- TCO-oriented projects are usually funded with the goal of quickly uncovering and minimizing the most significant cost factors. Of course, an organization might wish to drill down into more complex costing scenarios (such as indirect costs associated with training and system availability) once it has established a basic framework. To avoid a never-ending cycle of TCO analysis, establish the project’s scope and timeline up-front. You might decide, for instance, that you seek a TCO “stake in the ground,” setting an end-time on the evaluation after eight weeks focused primarily on uncovering operational costs and potential savings, rather than looking at historical acquisition costs.
An approach I have seen used successfully over and over again is by design something short of comprehensive. Instead of spending three to six months trying to piece together an organization’s end-to-end TCO, you can wrap up a meaningful assessment in three to eight weeks. To do this, limit the analysis timeframe to three to five years and limit the scope of the TCO analysis project itself to comparing only two potential future states rather than six or eight or 12 alternatives. Save all the other time-consuming what-if iterations (what if we dump Oracle in favor of SQL Server? what if we outsource infrastructure support? and so on) for later.
Methodology Tip 3: Take a Delta Approach to TCO Analysis
To quickly analyze platform-driven TCO, I sometimes calculate only the deltas between two or more different solution approaches, rather than assessing all SAP costs on all fronts. This method of uncovering differences in TCO is unique in that you can complete the entire process more rapidly than if you employ a more comprehensive TCO analysis approach.
A delta approach helps to speed decision-making. By reviewing an SAP environment from the technology, people, and process perspectives and then only spending time analyzing the relevant differences between two proposed systems, you not only save time but also focus on the potential business opportunities where business, technical, and staffing realities come together.
With such complex environments as those associated with SAP, even assessing only the delta factors between two potential approaches seems time-consuming at first glance. In my experience, the compelling TCO factors amount to only a few key layers in the SAP technology stack along with a number of people and process considerations. As I work with companies to identify and quantify a “rough order of magnitude” opportunity to reduce its costs, I focus first on broad differences or impactful decisions such as:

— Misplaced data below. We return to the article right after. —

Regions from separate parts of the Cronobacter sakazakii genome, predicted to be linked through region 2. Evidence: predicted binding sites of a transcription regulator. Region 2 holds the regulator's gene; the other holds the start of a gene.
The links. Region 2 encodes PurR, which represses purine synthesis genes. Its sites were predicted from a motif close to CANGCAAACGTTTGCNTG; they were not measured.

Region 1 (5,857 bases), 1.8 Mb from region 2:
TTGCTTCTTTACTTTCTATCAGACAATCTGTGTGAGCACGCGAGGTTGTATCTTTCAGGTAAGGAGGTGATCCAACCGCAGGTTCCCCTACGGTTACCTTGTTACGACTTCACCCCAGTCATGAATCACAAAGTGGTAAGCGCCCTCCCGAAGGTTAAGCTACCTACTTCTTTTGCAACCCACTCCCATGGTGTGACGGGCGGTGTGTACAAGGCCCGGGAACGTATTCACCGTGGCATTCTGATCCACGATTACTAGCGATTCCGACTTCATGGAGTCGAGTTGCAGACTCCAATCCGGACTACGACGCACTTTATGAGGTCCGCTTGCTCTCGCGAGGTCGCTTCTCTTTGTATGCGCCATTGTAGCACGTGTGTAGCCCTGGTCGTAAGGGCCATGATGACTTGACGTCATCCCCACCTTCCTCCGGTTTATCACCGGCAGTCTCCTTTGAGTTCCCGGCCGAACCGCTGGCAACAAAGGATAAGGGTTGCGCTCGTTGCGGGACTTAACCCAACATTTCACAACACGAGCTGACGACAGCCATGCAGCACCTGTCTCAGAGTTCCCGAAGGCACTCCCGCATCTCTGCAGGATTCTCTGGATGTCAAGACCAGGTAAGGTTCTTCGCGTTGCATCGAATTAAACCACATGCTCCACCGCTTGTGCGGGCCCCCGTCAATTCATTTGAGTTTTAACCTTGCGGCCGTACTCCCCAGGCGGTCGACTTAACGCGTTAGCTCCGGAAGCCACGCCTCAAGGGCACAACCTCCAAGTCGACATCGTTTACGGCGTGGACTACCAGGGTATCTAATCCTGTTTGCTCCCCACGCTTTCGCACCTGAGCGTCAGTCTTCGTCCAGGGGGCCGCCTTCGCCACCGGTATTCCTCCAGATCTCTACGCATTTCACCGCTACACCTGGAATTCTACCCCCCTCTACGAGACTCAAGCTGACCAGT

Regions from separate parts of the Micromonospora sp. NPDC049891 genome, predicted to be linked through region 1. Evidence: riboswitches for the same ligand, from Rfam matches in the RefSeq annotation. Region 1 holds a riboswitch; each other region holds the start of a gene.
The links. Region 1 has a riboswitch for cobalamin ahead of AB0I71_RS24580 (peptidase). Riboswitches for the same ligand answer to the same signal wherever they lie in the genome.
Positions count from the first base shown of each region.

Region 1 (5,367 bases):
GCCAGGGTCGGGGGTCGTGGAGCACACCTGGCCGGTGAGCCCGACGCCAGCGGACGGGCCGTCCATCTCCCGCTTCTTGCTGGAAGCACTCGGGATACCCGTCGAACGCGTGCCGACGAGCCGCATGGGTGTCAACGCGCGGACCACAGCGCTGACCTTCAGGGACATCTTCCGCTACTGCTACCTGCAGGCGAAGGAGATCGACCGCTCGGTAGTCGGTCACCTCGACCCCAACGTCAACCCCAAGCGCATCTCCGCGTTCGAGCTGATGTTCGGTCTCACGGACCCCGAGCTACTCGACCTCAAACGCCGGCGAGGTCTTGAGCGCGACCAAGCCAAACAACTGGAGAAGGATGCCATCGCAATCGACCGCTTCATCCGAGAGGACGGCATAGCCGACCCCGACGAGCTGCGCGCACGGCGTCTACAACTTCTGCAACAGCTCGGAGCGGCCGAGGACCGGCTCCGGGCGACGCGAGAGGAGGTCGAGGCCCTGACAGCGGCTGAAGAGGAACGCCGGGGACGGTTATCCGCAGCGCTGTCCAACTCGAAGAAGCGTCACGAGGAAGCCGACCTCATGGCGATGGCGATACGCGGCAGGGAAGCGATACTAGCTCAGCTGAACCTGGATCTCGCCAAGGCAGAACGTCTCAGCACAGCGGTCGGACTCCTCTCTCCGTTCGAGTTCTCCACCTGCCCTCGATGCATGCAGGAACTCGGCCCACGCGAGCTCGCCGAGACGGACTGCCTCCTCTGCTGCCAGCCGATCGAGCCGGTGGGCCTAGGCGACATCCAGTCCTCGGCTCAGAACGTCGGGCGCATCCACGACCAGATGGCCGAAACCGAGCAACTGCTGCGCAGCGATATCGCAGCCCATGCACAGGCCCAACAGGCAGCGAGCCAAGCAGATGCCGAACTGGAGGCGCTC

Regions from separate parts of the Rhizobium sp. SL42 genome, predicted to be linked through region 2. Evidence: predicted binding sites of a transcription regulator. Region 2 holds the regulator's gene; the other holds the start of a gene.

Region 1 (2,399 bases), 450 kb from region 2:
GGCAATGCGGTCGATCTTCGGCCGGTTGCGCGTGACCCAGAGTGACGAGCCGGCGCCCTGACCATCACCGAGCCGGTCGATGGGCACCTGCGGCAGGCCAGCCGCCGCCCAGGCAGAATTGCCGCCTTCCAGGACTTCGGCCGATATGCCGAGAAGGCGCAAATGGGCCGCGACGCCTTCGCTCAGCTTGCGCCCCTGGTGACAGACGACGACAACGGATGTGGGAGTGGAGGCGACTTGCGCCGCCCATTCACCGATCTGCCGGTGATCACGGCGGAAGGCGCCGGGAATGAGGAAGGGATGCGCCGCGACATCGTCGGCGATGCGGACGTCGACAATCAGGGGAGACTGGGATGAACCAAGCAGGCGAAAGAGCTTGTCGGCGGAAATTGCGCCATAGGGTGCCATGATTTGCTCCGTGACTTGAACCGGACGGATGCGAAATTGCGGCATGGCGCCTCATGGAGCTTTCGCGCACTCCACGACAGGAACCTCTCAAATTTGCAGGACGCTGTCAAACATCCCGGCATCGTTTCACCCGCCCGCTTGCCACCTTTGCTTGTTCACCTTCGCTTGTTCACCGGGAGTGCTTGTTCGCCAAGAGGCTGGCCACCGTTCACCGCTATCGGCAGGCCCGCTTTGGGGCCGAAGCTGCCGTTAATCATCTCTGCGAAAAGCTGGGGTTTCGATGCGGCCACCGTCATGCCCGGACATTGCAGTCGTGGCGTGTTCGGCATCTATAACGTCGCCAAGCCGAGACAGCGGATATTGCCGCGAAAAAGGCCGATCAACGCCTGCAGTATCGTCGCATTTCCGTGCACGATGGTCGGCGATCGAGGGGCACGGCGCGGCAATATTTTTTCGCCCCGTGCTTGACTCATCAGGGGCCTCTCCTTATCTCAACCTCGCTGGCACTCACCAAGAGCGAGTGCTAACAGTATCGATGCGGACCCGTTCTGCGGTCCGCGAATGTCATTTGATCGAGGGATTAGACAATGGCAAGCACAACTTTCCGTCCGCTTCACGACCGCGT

- Deploying very different operating environments (e.g., Windows versus IBM AIX, Sun Solaris, or HP-UX). A new Microsoft Windows Server environment configured to host the same workload and provide for essentially the same level of performance and planned uptime as a new or refreshed Unix or similar environment constitutes much of my real-world experience.
- Deploying Linux or Windows on an industry-standard platform, especially in terms of people (support) or database costs.
- Deploying very different relational database management system (RDBMS) platforms (e.g., Microsoft SQL Server versus Oracle or IBM DB2) and how that plays out in hardware needs, average online and batch job performance, and maximum scalability or “tunability” down the road.
- Deploying different server or disk subsystem platforms, and how these different approaches drive costs while influencing immediate needs versus future capabilities (such as system scalability, and the ability to support partitioning, consolidation, or enterprise agility).
- Using SAP outsourcing versus SAP hosting versus insourcing SAP systems on any number of platforms managed by an IT group with any number of skills, competencies, and adaptability to change.
When I use this technique for a client, I might present an alternative to the option a client is predisposed to favor (X versus Y versus Z), one I believe has greater potential to meet the organization’s needs while playing to its strengths. Once the alternatives are identified and bought into, I identify the delta dollars between the two or three alternatives over a theoretical three- to five-year life cycle (or three- to six-month OS/database platform migration followed by a steady state of three to five years), using client-provided, industry-published, and other data sources.